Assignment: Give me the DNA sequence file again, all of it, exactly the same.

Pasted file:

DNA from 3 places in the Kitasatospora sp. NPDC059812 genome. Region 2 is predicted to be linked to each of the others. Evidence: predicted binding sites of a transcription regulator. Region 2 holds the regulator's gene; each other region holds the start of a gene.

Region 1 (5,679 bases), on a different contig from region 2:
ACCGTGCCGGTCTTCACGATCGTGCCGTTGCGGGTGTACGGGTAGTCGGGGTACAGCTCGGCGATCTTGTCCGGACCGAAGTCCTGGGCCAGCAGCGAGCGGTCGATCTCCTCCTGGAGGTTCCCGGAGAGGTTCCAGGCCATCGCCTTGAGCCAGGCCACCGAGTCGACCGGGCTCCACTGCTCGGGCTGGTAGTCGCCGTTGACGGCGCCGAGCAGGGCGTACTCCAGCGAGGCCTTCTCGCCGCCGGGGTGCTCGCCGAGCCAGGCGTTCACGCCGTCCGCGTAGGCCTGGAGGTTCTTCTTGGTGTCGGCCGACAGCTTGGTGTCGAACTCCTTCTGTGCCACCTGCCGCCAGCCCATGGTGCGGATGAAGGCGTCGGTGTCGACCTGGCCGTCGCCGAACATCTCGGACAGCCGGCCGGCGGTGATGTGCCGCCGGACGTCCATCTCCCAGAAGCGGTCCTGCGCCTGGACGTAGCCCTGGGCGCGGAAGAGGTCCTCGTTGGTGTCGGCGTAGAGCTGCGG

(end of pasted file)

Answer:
DNA from 3 places in the Kitasatospora sp. NPDC059812 genome. Region 2 is predicted to be linked to each of the others. Evidence: predicted binding sites of a transcription regulator. Region 2 holds the regulator's gene; each other region holds the start of a gene.

Region 1 (5,679 bases), on a different contig from region 2:
ACCGTGCCGGTCTTCACGATCGTGCCGTTGCGGGTGTACGGGTAGTCGGGGTACAGCTCGGCGATCTTGTCCGGACCGAAGTCCTGGGCCAGCAGCGAGCGGTCGATCTCCTCCTGGAGGTTCCCGGAGAGGTTCCAGGCCATCGCCTTGAGCCAGGCCACCGAGTCGACCGGGCTCCACTGCTCGGGCTGGTAGTCGCCGTTGACGGCGCCGAGCAGGGCGTACTCCAGCGAGGCCTTCTCGCCGCCGGGGTGCTCGCCGAGCCAGGCGTTCACGCCGTCCGCGTAGGCCTGGAGGTTCTTCTTGGTGTCGGCCGACAGCTTGGTGTCGAACTCCTTCTGTGCCACCTGCCGCCAGCCCATGGTGCGGATGAAGGCGTCGGTGTCGACCTGGCCGTCGCCGAACATCTCGGACAGCCGGCCGGCGGTGATGTGCCGCCGGACGTCCATCTCCCAGAAGCGGTCCTGCGCCTGGACGTAGCCCTGGGCGCGGAAGAGGTCCTCGTTGGTGTCGGCGTAGAGCTGCGG